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President's Column, June 2007

Pam Maras on the work of the Research Board.

24 June 2007

Isaac Asimov wrote: ‘The most exciting phrase to hear in science, the one that heralds new discoveries, is not “Eureka!” (I found it!) but “That’s funny…”.’ Psychology is a science-based discipline; research is the foundation of and central to psychology.

The Research Board leads and takes an active part in the development of research and the discipline on behalf of the Society. This has included lobbying on the future of the Research Assessment Exercise; providing expert evidence, along with other Society Boards, in response to public consultations; and holding annual liaison meetings with all of the major research councils and the Wellcome Trust to discuss the funding of psychological science.

The Society, via the Research Board is a member of two main umbrella organisations for science and social science. Through its membership of the Science Council, the Society has obtained a licence to award the title Chartered Scientist (CSci) to its eligible members; over 500 members have taken up this opportunity in the last few months. The Board also regularly nominates exceptional members of the Society to become Academicians of Academy for Social Sciences (AcSS). Membership of these two organisations provides the Society with further opportunities to influence scientific policy and funding, through the Science Council’s links with the Science Minister and the Science and Technology Select Committee, and AcSS’s links with the Economic and Social Research Council.

Relationships with cognate organisations also bring member benefits. Members of the Division of Teachers and Researchers in Psychology were recently offered the opportunity to take up complimentary 2007 membership of the Association for Psychological Science, including subscriptions to its journals, as a result of our links.

The Research Board runs award and grant schemes aimed at promoting and disseminating psychological science across the academic and research career path. For example, the Undergraduate Research Assistantship scheme, the Postgraduate Research Study Visits Scheme (see advert on p.395), the annual Research Seminars Competition (see advert opposite), the Doctoral Award, the Spearman Medal and the prestigious Presidents’ Award for Outstanding Contributions to Psychological Knowledge. The latter award was won this year by Peter Halligan, who writes on p.358 about his work on the importance of societal and individual beliefs in understanding health. The Board is not just concerned with individuals but about facilitating collaborations between organisations and supporting research networks.

In line with the Society’s commitment to the development of students and early researchers, the Research Board is establishing a virtual Postdoctoral Network to provide support for new academics and postdoctoral researchers. The network will provide online web resources and facilitate face-to-face meetings and workshops linked to Society conferences. It will focus on things like writing grant applications, getting published, working with the media, and public engagement. The network will be open to members and non-members alike – however, members will get additional benefits such as reduced fees for workshops, so it will be worth joining. The Board also has a joint award with the Parliamentary Office of Science and Technology to support a postgraduate student working with them for three months, providing advice and input into an area of government policy development.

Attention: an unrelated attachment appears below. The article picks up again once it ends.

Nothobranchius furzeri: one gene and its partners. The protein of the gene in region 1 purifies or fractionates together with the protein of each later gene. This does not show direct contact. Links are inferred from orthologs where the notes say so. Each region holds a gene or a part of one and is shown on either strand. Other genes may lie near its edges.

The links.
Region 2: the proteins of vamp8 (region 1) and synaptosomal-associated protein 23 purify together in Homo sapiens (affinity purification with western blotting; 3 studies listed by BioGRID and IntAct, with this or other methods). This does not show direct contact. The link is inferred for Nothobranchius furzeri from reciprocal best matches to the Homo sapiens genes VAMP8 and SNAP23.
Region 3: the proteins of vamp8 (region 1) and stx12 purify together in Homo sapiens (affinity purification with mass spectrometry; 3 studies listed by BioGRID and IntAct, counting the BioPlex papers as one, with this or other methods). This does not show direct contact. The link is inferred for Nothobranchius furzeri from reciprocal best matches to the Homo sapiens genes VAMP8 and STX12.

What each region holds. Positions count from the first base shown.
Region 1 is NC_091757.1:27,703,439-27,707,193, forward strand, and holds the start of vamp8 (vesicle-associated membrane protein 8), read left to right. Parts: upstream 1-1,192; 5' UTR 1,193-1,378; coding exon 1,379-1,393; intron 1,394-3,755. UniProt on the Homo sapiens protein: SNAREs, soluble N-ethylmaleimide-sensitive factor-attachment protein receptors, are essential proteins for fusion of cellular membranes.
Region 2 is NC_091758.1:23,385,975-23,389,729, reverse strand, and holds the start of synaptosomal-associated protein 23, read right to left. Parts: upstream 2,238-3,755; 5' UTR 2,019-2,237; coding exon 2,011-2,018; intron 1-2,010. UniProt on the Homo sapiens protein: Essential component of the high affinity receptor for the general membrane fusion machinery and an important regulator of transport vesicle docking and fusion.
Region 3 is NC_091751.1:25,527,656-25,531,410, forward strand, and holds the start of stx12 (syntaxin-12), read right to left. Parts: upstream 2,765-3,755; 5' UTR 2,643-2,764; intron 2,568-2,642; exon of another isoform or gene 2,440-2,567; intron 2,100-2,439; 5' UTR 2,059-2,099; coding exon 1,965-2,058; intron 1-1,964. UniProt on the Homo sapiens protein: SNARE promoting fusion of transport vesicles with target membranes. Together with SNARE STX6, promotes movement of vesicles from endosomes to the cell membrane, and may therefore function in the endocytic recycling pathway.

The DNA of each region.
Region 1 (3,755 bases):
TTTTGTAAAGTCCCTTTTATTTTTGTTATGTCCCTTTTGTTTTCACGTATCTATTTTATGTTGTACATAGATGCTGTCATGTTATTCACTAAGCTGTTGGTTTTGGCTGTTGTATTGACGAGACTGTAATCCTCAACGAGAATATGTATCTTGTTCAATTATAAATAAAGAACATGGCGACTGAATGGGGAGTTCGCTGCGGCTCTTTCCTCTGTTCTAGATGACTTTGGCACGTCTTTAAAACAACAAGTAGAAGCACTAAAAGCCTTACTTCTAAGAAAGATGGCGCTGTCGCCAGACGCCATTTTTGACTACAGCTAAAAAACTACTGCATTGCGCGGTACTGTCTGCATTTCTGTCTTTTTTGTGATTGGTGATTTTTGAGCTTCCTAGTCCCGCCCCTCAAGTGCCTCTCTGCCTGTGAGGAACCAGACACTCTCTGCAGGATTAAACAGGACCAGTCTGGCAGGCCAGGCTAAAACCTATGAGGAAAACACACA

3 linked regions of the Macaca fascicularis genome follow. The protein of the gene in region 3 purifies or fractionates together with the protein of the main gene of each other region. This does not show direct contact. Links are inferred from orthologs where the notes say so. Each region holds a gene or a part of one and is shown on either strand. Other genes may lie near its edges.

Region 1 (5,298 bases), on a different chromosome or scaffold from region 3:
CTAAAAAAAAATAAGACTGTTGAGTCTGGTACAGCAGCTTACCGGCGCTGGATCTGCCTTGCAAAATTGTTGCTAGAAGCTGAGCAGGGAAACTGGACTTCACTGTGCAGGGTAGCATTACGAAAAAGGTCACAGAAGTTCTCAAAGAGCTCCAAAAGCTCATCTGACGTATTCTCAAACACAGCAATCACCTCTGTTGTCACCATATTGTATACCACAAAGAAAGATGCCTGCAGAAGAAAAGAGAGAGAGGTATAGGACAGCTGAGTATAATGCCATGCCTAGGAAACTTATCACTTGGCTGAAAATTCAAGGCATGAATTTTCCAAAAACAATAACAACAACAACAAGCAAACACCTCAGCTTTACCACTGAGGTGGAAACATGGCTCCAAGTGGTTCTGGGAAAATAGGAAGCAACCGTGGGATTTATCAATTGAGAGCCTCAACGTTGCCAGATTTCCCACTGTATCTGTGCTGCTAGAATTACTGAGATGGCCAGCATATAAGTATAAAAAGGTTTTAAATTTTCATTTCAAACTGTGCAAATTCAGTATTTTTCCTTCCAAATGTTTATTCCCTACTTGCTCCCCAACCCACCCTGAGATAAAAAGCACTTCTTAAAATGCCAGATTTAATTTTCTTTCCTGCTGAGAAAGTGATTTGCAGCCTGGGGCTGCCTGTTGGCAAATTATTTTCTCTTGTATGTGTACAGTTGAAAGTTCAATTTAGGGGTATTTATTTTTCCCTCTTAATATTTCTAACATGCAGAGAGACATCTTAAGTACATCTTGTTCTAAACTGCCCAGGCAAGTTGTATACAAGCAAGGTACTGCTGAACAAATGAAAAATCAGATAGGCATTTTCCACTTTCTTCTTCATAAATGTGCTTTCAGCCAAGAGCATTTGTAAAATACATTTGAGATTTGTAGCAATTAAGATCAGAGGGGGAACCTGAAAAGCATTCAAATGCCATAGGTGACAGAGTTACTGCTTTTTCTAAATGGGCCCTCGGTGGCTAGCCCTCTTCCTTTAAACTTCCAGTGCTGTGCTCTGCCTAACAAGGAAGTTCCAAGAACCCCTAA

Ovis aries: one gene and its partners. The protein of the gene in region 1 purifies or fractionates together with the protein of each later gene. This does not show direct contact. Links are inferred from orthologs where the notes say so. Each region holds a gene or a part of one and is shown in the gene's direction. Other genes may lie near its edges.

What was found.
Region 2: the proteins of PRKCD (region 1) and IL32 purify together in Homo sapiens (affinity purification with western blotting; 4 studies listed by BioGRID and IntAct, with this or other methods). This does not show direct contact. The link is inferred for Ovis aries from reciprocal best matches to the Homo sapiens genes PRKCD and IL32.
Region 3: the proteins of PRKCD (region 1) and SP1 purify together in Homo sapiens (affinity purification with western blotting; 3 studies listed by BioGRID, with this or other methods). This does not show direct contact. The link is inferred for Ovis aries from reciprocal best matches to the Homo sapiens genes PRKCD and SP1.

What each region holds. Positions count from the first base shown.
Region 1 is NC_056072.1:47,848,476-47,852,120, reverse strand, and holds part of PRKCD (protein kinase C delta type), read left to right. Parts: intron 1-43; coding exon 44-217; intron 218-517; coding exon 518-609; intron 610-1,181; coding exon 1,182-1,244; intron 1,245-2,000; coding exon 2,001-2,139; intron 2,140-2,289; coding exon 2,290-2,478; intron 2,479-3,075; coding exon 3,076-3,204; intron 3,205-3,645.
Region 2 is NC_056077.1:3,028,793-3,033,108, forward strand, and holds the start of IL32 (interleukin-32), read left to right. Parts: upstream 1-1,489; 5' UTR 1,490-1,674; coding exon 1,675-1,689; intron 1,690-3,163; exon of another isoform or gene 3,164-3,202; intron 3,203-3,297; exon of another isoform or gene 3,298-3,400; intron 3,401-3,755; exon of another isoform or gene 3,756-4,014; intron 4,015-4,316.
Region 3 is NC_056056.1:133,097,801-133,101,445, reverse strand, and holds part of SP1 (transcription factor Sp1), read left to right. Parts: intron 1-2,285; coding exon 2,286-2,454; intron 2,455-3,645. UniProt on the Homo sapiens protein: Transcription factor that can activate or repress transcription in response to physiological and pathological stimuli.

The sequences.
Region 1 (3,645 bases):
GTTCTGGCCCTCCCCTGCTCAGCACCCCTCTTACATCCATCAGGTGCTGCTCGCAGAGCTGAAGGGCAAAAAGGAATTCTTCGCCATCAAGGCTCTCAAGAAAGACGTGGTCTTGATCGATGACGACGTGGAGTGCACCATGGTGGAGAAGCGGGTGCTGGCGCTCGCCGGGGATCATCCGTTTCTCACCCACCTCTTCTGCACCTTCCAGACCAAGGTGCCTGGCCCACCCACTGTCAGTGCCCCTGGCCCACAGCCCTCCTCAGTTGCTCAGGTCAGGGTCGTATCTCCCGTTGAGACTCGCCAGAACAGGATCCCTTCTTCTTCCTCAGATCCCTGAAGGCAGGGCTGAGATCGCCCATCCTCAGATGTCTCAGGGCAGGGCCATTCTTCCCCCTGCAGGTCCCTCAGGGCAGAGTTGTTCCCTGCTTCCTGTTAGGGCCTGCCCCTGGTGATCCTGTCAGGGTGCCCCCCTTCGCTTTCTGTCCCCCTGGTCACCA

A part of Research Board work (in conjunction with the Ethics Committee) is to develop procedures for the ethical conduct of research and to ensure that these reflect new developments. Guidelines for the conduct of research on the internet are about to be published and revised guidelines on ethical principles for psychological research and related best practice are also under development.

One of the nicest things about being President is having the opportunity to visit the Branches. Unlike other subsystems the Branches are not linked to specific areas of psychology but disseminate and exchange research and practice (including CPD) in local geographic areas – Society members are automatically members of  their local Branch at no additional cost (see I have been lucky enough to attend two lively Branch meetings in the last two months – the West Midlands Branch in Oxford, at which Sue Llewellyn gave a keynote talk on research on the effectiveness of therapy and the role of therapeutic relationships; and the Northern Ireland Branch conference, at which two or three parallel sessions with first class papers from both postgraduates and experienced researchers were running for most of the three days of the conference.

So research remains central to the Society and is alive and well. British psychology has an international reputation across the discipline from social psychology to neuroscience, and will, I am sure, continue to have both ‘Eureka!’ but more importantly ‘That’s funny…’ moments.